It’s pretty amazing what kinds of things can get airborne with enough engines, wings, effort, determination or just sheer creativity.
There are many wild designs with aircraft ranging from flying saucers to planes that take off vertically.
The Avrocar was a conceptual vertical take off and landing (VTOL) aircraft built by Canadian company Avro in 1958 for the US Air Force.
Wingless: M2-F1 lifting body in towed flight, it was the first of five designs of lifting body, in which aerodynamic lift is derived from the shape of the fuselage rather than from wings
Remote: The HiMAT (Highly Maneuverable Aircraft Technology) experimental aircraft built by Rockwell in 1979 for NASA and the US Air Force, It was a scaled down remotely operated aircraft built to explore new technology for future fighter aircraft
Look ma, no tail! The McDonell Douglas X-36 aircraft, scale model prototype jet aircraft built to test the flying ability of a tail-less aircraft which was built in 1997 and was operated remotely from the ground
Lopsided: The AD-1 oblique wing aircraft built in 1979 by Ames Industrial for NASA. The AD-1 could pivot its entire wingspan from zero to 60 degrees during flight
Rotating wing: The Vertol VZ-2 aircraft, this aircraft was a tilt-wing VTOL (vertical take-off and landing), on a runway, this aircraft first flew on 13 August 1957, and was retired in 1965 in Virginia
Copter: The Russian-built Mil V-12 is the world s largest helicopter, 28 metres in length and 4.4 metres in width and height and pair of rotors were mounted on transverse wings
The saucer-shaped craft is just one of a number of weird-and-wonderful experimental aircraft featured in these extraordinary pictures.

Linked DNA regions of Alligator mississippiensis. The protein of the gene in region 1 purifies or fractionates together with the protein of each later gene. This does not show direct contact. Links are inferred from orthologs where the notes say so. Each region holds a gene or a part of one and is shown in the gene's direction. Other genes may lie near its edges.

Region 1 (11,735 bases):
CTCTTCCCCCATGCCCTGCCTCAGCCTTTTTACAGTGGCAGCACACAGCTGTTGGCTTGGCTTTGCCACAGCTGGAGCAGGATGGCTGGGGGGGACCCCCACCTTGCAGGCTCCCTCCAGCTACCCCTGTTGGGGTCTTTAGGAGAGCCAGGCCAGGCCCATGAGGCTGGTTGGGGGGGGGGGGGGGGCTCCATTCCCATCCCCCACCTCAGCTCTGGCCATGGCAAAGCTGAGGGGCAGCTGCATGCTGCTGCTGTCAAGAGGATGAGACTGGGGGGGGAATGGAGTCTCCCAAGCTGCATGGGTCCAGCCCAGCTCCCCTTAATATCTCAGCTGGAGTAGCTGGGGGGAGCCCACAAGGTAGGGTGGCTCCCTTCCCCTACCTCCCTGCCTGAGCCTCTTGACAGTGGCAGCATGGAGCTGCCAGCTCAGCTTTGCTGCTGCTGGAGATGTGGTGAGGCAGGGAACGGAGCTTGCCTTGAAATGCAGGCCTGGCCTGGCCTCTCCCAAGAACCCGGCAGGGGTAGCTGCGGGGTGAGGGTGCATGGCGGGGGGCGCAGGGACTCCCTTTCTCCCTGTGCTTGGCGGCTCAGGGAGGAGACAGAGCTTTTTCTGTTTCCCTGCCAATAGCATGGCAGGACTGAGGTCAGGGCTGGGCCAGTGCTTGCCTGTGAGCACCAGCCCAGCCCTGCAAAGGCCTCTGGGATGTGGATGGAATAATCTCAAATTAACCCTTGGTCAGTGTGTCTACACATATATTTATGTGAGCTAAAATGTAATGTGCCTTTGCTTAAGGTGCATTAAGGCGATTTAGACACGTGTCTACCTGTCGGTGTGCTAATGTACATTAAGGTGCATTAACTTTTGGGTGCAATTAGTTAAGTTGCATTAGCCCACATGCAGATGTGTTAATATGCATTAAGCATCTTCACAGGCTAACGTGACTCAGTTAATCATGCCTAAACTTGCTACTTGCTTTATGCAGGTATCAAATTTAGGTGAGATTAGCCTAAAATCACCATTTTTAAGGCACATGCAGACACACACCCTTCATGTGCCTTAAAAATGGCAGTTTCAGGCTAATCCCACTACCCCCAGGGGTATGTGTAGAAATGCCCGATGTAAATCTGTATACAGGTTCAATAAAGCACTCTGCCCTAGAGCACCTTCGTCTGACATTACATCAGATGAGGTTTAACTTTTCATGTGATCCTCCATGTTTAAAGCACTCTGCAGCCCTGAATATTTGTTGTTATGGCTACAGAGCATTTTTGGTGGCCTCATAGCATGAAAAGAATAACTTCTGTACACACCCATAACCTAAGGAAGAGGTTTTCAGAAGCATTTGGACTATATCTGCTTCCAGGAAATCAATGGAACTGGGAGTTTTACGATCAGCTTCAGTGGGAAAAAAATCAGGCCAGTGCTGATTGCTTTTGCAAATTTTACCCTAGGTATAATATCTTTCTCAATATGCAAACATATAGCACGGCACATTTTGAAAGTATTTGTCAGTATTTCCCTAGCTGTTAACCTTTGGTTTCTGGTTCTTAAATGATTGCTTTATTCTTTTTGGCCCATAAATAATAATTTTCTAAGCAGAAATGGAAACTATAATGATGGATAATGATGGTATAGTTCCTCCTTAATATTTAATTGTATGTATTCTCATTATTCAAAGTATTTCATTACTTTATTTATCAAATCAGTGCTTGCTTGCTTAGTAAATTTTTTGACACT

Many of these once state-of-the-art oddities were built without the help of advanced computing technology and sophisticated wind tunnel modelling that engineers use to create today’s aeroplanes.
While most were noble failures or never made it beyond the prototype stage, they nevertheless helped push forward the possibilities of the technology.
The Avrocar, for example, was intended to fly at three times the speed of sound, but the project was abandoned in 1961.
UFO: The Avrocar saucer shaped aircraft was built in 1958 for the US Air Force. It was able to hover a few feet off the ground. When flown without tethers, the Avrocar was unstable and could reach top speed of only 35 mph
Weird-looking: The Northrop XP-79B flying wing aircraft, built in 1945 by Jack Northrop for the US Army; It was designed as a flying wing fighter aircraft powered by two jet engines
Is it a spaceship or a plane? The X-48B Blended Wing Body aircraft model – prototype, a cross between a conventional plane and a flying wing design, was created based on a need for a multi-role, long-range and high-capacity military transport aircraft
Futuristic: The NASA Hyper III aircraft was built in 1969 as part of the lifting body program Lifting body aircraft had short, bulbous or curved fuselages and featured minimal wings or were wingless
Props: The Vought V-173 built in 1942 for the US Navy. The semi-circular all-wing design earned it the nick-name of flying pancake. The compact design made the V-172 structurally strong, offered high manoeuvrability and could fly at very slow speeds
Top gun: Major Jerauld Gentry standing in front of the HL-10. This was one of a series of experimental space re-entry aircraft known as lifting body designs. The design increased the aerodynamic capabilities of the aircraft